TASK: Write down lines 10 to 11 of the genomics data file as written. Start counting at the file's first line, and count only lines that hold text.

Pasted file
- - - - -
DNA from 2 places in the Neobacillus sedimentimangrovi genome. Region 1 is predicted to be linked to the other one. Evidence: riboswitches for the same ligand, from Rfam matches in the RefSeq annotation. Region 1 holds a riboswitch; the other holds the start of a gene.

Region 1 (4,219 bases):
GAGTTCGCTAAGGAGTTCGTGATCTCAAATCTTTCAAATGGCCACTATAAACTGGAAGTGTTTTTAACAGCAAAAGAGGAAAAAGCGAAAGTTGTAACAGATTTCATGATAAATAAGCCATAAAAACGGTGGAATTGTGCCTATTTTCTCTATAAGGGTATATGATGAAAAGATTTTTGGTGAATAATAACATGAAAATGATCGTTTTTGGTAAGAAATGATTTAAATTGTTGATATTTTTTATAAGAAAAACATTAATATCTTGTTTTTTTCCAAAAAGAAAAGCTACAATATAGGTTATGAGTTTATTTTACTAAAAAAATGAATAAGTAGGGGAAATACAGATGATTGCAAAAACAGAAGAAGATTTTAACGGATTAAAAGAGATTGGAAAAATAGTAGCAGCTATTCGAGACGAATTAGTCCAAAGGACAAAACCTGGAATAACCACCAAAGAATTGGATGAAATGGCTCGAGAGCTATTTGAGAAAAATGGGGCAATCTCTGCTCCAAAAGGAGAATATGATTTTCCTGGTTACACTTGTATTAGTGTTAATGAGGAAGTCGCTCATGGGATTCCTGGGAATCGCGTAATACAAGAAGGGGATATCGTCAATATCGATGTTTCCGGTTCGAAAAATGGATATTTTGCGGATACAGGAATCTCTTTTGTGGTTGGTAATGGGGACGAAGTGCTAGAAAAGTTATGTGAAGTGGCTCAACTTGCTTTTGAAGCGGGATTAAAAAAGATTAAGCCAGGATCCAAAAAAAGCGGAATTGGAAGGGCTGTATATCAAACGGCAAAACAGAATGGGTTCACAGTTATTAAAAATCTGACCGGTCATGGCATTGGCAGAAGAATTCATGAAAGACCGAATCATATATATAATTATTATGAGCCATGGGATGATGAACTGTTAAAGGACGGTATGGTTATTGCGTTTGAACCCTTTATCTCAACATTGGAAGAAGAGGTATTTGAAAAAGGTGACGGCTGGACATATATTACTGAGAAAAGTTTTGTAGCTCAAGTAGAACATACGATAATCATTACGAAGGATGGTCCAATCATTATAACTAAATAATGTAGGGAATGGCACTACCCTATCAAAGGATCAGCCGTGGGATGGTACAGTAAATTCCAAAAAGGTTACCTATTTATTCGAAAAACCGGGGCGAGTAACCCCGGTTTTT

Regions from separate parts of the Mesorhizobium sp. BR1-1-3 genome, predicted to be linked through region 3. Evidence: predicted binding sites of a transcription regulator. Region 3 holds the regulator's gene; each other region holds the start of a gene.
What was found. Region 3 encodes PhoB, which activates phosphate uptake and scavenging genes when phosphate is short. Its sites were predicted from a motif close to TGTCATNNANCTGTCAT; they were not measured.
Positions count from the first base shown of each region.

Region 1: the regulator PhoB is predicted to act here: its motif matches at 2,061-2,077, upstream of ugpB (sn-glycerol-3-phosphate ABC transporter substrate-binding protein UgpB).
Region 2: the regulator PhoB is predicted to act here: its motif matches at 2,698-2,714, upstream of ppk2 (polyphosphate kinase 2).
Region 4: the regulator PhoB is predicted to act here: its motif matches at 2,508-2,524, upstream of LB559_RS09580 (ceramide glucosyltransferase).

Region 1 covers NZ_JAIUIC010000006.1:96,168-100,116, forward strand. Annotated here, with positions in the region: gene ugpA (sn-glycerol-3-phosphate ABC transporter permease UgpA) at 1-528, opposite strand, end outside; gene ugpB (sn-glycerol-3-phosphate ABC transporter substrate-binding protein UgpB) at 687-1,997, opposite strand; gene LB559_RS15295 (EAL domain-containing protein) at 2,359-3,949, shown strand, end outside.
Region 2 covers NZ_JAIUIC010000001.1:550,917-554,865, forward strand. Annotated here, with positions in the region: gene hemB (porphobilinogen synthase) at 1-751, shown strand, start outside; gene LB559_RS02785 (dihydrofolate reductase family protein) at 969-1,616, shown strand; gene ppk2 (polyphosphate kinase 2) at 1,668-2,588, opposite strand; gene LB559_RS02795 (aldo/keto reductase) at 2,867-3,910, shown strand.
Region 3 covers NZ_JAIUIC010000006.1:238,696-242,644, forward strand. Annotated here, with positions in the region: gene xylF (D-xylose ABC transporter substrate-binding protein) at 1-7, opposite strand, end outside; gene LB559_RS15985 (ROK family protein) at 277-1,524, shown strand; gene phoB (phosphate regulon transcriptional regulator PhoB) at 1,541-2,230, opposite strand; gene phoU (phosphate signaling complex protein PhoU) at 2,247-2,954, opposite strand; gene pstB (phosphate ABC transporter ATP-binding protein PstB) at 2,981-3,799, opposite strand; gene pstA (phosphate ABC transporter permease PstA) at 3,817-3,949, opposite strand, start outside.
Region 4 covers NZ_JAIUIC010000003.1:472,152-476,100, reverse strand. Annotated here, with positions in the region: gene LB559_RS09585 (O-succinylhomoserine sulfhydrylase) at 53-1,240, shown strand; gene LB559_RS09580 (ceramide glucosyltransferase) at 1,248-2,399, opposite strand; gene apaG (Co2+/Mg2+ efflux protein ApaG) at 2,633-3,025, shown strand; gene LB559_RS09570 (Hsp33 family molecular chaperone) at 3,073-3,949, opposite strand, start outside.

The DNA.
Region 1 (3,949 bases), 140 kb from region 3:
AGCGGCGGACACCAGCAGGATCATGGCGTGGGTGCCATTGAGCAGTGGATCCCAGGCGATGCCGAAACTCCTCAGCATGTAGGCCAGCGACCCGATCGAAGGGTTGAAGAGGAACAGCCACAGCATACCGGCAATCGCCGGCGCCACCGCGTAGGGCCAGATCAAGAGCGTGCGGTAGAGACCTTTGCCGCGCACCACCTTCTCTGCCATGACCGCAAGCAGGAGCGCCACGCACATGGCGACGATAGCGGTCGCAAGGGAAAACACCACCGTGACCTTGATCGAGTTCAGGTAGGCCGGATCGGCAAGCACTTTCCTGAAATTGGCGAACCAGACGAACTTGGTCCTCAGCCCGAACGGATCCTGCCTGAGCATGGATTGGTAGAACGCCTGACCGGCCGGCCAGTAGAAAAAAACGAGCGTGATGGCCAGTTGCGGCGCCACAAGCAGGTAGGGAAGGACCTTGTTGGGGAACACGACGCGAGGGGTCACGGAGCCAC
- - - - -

Region 1 covers NZ_JAIUIC010000006.1:96,168-100,116, forward strand. Annotated here, with positions in the region: gene ugpA (sn-glycerol-3-phosphate ABC transporter permease UgpA) at 1-528, opposite strand, end outside; gene ugpB (sn-glycerol-3-phosphate ABC transporter substrate-binding protein UgpB) at 687-1,997, opposite strand; gene LB559_RS15295 (EAL domain-containing protein) at 2,359-3,949, shown strand, end outside.
Region 2 covers NZ_JAIUIC010000001.1:550,917-554,865, forward strand. Annotated here, with positions in the region: gene hemB (porphobilinogen synthase) at 1-751, shown strand, start outside; gene LB559_RS02785 (dihydrofolate reductase family protein) at 969-1,616, shown strand; gene ppk2 (polyphosphate kinase 2) at 1,668-2,588, opposite strand; gene LB559_RS02795 (aldo/keto reductase) at 2,867-3,910, shown strand.